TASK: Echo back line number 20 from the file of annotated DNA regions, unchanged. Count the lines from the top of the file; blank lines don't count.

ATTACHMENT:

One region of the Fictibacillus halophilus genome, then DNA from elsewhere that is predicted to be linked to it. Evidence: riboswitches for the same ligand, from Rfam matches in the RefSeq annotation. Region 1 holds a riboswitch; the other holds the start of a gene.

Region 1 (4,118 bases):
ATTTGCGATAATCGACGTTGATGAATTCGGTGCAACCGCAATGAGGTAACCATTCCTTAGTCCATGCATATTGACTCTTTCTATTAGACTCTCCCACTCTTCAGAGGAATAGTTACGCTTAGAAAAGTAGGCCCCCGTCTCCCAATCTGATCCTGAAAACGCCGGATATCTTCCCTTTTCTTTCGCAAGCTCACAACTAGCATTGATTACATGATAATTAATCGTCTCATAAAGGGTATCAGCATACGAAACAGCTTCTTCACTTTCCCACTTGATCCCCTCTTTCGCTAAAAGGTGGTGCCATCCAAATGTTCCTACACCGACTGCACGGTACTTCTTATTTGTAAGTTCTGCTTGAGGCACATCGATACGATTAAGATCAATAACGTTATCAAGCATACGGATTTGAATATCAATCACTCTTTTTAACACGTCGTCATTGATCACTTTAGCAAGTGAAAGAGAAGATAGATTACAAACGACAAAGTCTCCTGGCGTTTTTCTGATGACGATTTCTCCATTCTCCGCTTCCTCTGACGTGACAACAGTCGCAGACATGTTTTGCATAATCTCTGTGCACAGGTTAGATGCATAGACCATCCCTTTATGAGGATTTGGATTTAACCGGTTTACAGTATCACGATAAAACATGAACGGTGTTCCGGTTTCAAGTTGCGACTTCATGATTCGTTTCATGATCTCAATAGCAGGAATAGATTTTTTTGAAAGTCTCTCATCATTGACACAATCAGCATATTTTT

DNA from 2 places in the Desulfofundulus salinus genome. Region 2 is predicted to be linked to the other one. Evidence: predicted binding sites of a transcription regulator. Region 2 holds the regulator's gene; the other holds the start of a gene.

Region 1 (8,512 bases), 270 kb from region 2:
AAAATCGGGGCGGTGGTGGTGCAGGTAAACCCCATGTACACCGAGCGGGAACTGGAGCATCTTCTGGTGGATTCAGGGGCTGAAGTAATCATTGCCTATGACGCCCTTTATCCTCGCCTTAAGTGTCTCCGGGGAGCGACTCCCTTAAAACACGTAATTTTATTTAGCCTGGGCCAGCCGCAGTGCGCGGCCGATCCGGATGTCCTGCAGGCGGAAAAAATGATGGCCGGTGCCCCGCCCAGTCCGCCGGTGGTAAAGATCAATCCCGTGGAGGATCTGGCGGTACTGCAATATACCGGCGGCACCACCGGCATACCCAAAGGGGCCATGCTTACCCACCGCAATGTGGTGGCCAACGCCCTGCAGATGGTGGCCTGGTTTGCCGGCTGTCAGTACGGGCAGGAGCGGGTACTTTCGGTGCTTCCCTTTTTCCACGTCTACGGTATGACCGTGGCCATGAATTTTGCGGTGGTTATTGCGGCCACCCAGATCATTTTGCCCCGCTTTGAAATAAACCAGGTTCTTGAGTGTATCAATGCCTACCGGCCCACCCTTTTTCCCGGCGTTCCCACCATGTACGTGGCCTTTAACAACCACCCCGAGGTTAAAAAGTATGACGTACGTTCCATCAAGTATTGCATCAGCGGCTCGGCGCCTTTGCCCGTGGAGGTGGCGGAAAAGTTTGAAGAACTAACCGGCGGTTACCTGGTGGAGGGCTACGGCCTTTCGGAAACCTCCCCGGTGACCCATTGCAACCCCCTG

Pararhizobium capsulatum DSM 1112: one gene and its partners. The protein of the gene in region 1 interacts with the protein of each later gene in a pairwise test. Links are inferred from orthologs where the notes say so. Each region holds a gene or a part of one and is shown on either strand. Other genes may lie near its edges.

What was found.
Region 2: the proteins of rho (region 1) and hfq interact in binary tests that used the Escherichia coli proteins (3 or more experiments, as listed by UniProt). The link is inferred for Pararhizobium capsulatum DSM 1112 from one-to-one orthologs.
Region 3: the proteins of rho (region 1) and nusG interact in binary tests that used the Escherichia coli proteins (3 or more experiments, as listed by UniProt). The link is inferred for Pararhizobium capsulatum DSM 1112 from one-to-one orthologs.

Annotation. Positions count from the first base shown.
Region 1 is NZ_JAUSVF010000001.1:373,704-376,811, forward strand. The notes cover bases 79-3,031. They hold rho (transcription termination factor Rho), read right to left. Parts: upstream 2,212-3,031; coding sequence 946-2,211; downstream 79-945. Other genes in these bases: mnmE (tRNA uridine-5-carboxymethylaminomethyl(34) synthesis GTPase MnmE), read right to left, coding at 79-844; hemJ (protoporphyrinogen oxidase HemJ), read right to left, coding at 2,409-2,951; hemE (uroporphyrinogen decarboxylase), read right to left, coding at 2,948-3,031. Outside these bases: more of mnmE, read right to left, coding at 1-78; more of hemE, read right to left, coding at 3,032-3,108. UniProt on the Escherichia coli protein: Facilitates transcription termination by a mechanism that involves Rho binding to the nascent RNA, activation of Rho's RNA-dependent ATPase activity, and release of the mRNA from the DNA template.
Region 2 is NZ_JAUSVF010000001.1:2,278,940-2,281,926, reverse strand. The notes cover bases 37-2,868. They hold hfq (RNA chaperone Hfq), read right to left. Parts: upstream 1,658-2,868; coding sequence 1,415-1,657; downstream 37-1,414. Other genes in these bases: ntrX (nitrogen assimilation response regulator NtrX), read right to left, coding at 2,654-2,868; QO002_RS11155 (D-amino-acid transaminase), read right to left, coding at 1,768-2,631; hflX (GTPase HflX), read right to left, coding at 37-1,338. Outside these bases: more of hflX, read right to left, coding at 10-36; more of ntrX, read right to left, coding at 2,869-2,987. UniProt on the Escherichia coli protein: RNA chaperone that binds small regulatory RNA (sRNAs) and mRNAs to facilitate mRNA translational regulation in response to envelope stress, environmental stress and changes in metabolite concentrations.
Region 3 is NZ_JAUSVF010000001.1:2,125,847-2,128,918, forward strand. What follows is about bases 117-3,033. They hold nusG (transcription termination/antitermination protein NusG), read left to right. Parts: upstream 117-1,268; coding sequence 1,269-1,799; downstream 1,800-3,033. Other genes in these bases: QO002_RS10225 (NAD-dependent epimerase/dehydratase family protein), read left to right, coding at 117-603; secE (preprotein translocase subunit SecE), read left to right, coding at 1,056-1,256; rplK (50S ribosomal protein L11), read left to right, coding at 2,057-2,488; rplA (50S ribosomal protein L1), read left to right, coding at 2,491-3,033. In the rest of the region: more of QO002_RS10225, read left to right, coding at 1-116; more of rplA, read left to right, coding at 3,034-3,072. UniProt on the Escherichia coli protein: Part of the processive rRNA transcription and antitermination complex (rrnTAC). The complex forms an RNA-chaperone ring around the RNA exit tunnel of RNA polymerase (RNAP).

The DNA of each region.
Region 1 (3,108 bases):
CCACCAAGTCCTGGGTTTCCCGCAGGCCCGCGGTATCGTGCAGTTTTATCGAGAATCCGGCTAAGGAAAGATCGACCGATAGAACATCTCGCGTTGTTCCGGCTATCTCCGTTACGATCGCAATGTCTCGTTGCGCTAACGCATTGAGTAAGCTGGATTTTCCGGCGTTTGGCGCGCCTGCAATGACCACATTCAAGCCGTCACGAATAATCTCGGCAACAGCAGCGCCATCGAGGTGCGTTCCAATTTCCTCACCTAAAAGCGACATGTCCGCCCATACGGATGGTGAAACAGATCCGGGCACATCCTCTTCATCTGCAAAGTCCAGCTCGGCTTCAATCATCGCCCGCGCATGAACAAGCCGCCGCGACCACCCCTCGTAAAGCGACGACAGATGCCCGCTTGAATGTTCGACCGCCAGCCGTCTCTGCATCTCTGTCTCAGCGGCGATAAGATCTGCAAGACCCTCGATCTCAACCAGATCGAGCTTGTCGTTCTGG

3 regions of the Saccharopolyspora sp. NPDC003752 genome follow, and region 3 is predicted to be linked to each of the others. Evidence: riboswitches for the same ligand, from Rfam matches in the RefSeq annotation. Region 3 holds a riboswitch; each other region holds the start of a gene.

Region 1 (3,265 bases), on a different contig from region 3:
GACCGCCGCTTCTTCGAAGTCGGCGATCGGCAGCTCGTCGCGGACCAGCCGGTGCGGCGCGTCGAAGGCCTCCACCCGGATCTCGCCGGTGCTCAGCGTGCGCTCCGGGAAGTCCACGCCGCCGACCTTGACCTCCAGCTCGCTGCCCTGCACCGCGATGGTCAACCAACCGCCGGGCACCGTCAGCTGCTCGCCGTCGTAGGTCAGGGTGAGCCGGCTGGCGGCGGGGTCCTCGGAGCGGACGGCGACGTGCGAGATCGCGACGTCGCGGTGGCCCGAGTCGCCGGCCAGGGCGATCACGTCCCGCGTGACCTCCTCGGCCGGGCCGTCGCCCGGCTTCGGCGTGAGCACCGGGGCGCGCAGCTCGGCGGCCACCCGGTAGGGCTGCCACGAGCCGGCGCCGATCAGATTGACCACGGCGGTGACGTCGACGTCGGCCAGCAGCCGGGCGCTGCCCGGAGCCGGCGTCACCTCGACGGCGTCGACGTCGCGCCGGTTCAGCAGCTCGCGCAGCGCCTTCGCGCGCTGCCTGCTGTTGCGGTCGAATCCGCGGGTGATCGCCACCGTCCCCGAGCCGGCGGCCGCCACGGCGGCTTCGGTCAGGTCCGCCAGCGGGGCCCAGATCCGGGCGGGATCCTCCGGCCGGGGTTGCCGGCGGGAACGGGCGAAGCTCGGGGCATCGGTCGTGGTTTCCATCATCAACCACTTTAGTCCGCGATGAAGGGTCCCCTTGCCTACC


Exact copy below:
GACCGCCGCTTCTTCGAAGTCGGCGATCGGCAGCTCGTCGCGGACCAGCCGGTGCGGCGCGTCGAAGGCCTCCACCCGGATCTCGCCGGTGCTCAGCGTGCGCTCCGGGAAGTCCACGCCGCCGACCTTGACCTCCAGCTCGCTGCCCTGCACCGCGATGGTCAACCAACCGCCGGGCACCGTCAGCTGCTCGCCGTCGTAGGTCAGGGTGAGCCGGCTGGCGGCGGGGTCCTCGGAGCGGACGGCGACGTGCGAGATCGCGACGTCGCGGTGGCCCGAGTCGCCGGCCAGGGCGATCACGTCCCGCGTGACCTCCTCGGCCGGGCCGTCGCCCGGCTTCGGCGTGAGCACCGGGGCGCGCAGCTCGGCGGCCACCCGGTAGGGCTGCCACGAGCCGGCGCCGATCAGATTGACCACGGCGGTGACGTCGACGTCGGCCAGCAGCCGGGCGCTGCCCGGAGCCGGCGTCACCTCGACGGCGTCGACGTCGCGCCGGTTCAGCAGCTCGCGCAGCGCCTTCGCGCGCTGCCTGCTGTTGCGGTCGAATCCGCGGGTGATCGCCACCGTCCCCGAGCCGGCGGCCGCCACGGCGGCTTCGGTCAGGTCCGCCAGCGGGGCCCAGATCCGGGCGGGATCCTCCGGCCGGGGTTGCCGGCGGGAACGGGCGAAGCTCGGGGCATCGGTCGTGGTTTCCATCATCAACCACTTTAGTCCGCGATGAAGGGTCCCCTTGCCTACC